The man with the grey hair wipes his greasy, fishy fingers on his formerly white undershirt and shakes his head, »Fish tacos are out. Come again at three.«
Then he lifts his thumb and smiling, reveals the gap between his teeth.
I guess the fish tacos must be killer if they’re already out in the middle of the day.
»Looks like you were dying to try these, huh?« a voice says behind me. Then a second voice joins the laughter. I turn around. It’s the two Americans from my lodgings. We’d talked the night before at the bar and they gave me the tip to stop by here at Victoria’s on the northern coast to try the »phenomenal fish tacos«.
»Haha, and what about you?« I counter laughing and point at their hands. They’re each holding a piece of coconut bread from the Island Bakery – a tip that I in turn had given them.
As observant readers of this story, you have long noticed that there’s not much going on on Big Corn. If the storyteller finds it necessary to include rusty crab signs in his selected circle of vacation highlights worth mentioning, it seems there’s not much more that’s worth mentioning. And you know what? That’s exactly why (so few) people like to come here: because they don’t have to share these beautiful Caribbean beaches with anyone.
Nothing earth-shaking happens on Big Corn.
I would also expect the same setting, the same atmosphere, the same beach bar reggae beats 15 kilometers further to the north-east. Three square kilometers with a lot of room for paradisiac nothingness. So it’s even more surprising that the opposite seems to be the case on the much smaller sister island Little Corn. That the world there moves and doesn’t stand still for many people – sometimes in two shakes of a lamb’s tail.
* * *
It’s such a thing with these pangas, the blue, oversized nutshells that commute three times a day between Big Corn and Little Corn. During the crossing, it’s not unlikely that you will get soaking wet (which can be quite pleasant when it’s beyond thirty degrees outside) or that you’ll feel your back crack when the boat hits the hard water surface after a wave (which in turn can be quite unpleasant).
Once in awhile, it happens that a boat tips over in these rough waters. At the last accident of this kind, thirteen people lost their lives.
A pretty gruesome picture – still people here are dependent on the pangas. They are the connection between the two Corn Islands. Every food that doesn’t grow on the island, every medicine or household good, every tool, every bicycle tube and every fly swatter is brought to the island with the help of these wobbly outboard motor boats. But, above all, for the 800 inhabitants of Little Corn, the pangas are the only gateway to the outside world. Many islanders work on Big Corn, run their errands there, go to the dentist, to school. A current petition to the Nicaraguan president Daniel Ortega aims at providing the remote island with safer boats.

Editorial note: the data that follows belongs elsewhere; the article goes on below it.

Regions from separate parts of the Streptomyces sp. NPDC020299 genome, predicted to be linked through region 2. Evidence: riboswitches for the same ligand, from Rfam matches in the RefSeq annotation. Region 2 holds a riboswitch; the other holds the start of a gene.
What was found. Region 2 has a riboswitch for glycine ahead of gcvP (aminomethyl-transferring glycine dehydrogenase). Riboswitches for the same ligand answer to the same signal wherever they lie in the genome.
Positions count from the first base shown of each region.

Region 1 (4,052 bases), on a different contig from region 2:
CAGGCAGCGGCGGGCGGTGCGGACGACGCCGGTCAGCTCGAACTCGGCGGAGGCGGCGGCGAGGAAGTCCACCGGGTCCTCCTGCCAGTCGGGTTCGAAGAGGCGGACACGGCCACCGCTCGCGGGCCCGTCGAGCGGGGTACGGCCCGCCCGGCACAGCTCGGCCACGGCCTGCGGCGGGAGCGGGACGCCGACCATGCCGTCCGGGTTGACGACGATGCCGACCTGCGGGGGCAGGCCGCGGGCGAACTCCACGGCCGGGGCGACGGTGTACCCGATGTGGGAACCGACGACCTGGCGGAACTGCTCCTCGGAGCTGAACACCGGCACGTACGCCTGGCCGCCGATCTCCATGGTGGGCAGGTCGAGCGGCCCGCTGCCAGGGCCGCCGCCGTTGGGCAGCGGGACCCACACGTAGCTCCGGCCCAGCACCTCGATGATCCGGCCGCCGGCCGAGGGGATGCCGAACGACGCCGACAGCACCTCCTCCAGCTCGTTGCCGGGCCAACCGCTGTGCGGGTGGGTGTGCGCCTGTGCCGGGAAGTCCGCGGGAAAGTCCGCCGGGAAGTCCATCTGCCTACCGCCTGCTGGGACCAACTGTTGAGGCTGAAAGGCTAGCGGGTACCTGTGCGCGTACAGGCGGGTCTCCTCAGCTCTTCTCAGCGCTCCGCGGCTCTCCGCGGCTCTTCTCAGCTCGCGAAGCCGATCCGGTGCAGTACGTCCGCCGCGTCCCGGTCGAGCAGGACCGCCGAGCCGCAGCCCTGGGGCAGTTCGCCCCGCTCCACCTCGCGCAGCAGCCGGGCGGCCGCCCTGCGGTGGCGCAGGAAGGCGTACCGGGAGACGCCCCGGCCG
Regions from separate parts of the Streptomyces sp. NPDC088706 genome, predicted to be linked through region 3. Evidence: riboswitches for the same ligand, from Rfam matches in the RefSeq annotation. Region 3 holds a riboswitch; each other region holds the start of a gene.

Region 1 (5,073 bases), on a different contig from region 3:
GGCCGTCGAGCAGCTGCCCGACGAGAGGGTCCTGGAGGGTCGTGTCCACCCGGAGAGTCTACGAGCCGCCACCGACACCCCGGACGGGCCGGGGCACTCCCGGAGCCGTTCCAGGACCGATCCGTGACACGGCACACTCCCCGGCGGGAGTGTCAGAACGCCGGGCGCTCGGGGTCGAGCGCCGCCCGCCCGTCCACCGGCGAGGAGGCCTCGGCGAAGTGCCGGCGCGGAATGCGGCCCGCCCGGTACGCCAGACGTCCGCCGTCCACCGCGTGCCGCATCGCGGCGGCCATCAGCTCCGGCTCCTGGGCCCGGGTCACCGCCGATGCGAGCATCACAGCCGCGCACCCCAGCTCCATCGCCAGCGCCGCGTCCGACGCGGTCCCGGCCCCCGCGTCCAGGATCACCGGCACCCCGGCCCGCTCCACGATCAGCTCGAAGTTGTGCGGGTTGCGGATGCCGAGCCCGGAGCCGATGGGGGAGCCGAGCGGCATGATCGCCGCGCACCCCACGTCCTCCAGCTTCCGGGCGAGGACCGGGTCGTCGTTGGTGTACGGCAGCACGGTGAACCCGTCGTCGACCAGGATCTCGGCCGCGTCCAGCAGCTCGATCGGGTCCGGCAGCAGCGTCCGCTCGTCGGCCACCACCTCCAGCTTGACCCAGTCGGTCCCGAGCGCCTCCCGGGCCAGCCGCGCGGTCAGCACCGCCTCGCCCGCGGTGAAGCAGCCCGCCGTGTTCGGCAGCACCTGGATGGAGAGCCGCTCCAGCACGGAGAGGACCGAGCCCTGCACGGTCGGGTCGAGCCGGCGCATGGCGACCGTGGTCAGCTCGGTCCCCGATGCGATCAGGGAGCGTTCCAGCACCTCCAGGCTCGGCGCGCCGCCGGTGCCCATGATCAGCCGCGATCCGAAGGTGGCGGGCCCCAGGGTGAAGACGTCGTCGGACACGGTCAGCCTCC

The sea is comparatively quiet on this day. After half an hour, we dock on to the narrow wooden pier on Little Corn. The locals are already waiting for the new arrivals. For a few gold córdoba, they will load up the luggage on their cargo bikes and take it to the respective accommodation. Several curious backpackers disembark, among them also Marc and Paul, the two Americans I met on Big Corn.
When Paul discovers the sea front, he lets out a »Hell, yeah!« He spreads out his arms and turns his face to the sun, »Somebody meant well with us.«
»What brings you here?« I want to know from the two.
Marc tells me that he’s just taking a time-out from his job in the States and helped build a bridge in the past weeks on the mainland, a voluntary project.
»Now we’re taking a two-week vacation. One of the construction workers told us about Little Corn.«
We strap on our backpacks and start looking for our accommodation.
Café Desideri on Little Corn’s main street
From the pier, where more locals are dosing in the shade of the trees, a maybe 1.50 meter-long narrow, paved trail runs along the western beach. Soon, it turns out that this is the island’s main street: two café/restaurants, a handful of accommodations, a diving school – that’s it. There are no cars or other motorized vehicles on Little Corn, everyone goes by foot or by bike, at a max.
»Ten Dollars a day,« the young woman at the bike rental responds when I ask about the price. Her hair is very fair and her accent sounds very familiar.
»Where are you from?« I inquire. She seems to get the punchline and answers me in German, »From Germany.« – we laugh. Clara tells me that she backpacked through Central America with a friend a few months ago. The plan was to travel from Panama to Mexico.